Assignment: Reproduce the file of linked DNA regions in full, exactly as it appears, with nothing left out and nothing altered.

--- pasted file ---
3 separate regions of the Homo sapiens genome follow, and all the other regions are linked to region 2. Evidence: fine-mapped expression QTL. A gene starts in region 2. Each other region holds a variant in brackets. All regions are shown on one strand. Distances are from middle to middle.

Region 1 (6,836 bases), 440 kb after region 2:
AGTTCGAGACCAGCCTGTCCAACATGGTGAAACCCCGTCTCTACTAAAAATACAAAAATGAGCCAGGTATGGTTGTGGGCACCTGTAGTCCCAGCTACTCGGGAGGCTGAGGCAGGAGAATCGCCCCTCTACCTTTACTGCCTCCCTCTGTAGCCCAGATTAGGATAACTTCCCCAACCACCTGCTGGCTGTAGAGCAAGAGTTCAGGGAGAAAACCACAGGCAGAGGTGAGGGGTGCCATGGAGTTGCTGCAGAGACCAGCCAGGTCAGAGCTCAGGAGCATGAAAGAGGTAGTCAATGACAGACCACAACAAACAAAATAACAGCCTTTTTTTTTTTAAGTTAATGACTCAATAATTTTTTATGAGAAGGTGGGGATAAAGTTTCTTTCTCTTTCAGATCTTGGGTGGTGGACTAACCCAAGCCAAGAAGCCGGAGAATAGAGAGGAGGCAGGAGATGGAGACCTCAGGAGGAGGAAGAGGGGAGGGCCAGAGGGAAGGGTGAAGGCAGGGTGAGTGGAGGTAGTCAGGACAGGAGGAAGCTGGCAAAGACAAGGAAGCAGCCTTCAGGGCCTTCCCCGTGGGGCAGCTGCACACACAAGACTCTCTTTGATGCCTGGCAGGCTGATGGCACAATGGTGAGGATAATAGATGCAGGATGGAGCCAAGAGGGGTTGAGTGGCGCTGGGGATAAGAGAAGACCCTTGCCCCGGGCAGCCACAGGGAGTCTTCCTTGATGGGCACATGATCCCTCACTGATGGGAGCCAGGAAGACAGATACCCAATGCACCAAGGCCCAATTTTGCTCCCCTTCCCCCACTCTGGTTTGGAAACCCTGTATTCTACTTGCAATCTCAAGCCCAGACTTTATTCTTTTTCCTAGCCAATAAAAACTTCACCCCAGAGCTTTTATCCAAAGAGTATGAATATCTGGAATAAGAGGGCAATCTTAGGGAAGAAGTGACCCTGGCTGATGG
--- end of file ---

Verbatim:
3 separate regions of the Homo sapiens genome follow, and all the other regions are linked to region 2. Evidence: fine-mapped expression QTL. A gene starts in region 2. Each other region holds a variant in brackets. All regions are shown on one strand. Distances are from middle to middle.

Region 1 (6,836 bases), 440 kb after region 2:
AGTTCGAGACCAGCCTGTCCAACATGGTGAAACCCCGTCTCTACTAAAAATACAAAAATGAGCCAGGTATGGTTGTGGGCACCTGTAGTCCCAGCTACTCGGGAGGCTGAGGCAGGAGAATCGCCCCTCTACCTTTACTGCCTCCCTCTGTAGCCCAGATTAGGATAACTTCCCCAACCACCTGCTGGCTGTAGAGCAAGAGTTCAGGGAGAAAACCACAGGCAGAGGTGAGGGGTGCCATGGAGTTGCTGCAGAGACCAGCCAGGTCAGAGCTCAGGAGCATGAAAGAGGTAGTCAATGACAGACCACAACAAACAAAATAACAGCCTTTTTTTTTTTAAGTTAATGACTCAATAATTTTTTATGAGAAGGTGGGGATAAAGTTTCTTTCTCTTTCAGATCTTGGGTGGTGGACTAACCCAAGCCAAGAAGCCGGAGAATAGAGAGGAGGCAGGAGATGGAGACCTCAGGAGGAGGAAGAGGGGAGGGCCAGAGGGAAGGGTGAAGGCAGGGTGAGTGGAGGTAGTCAGGACAGGAGGAAGCTGGCAAAGACAAGGAAGCAGCCTTCAGGGCCTTCCCCGTGGGGCAGCTGCACACACAAGACTCTCTTTGATGCCTGGCAGGCTGATGGCACAATGGTGAGGATAATAGATGCAGGATGGAGCCAAGAGGGGTTGAGTGGCGCTGGGGATAAGAGAAGACCCTTGCCCCGGGCAGCCACAGGGAGTCTTCCTTGATGGGCACATGATCCCTCACTGATGGGAGCCAGGAAGACAGATACCCAATGCACCAAGGCCCAATTTTGCTCCCCTTCCCCCACTCTGGTTTGGAAACCCTGTATTCTACTTGCAATCTCAAGCCCAGACTTTATTCTTTTTCCTAGCCAATAAAAACTTCACCCCAGAGCTTTTATCCAAAGAGTATGAATATCTGGAATAAGAGGGCAATCTTAGGGAAGAAGTGACCCTGGCTGATGG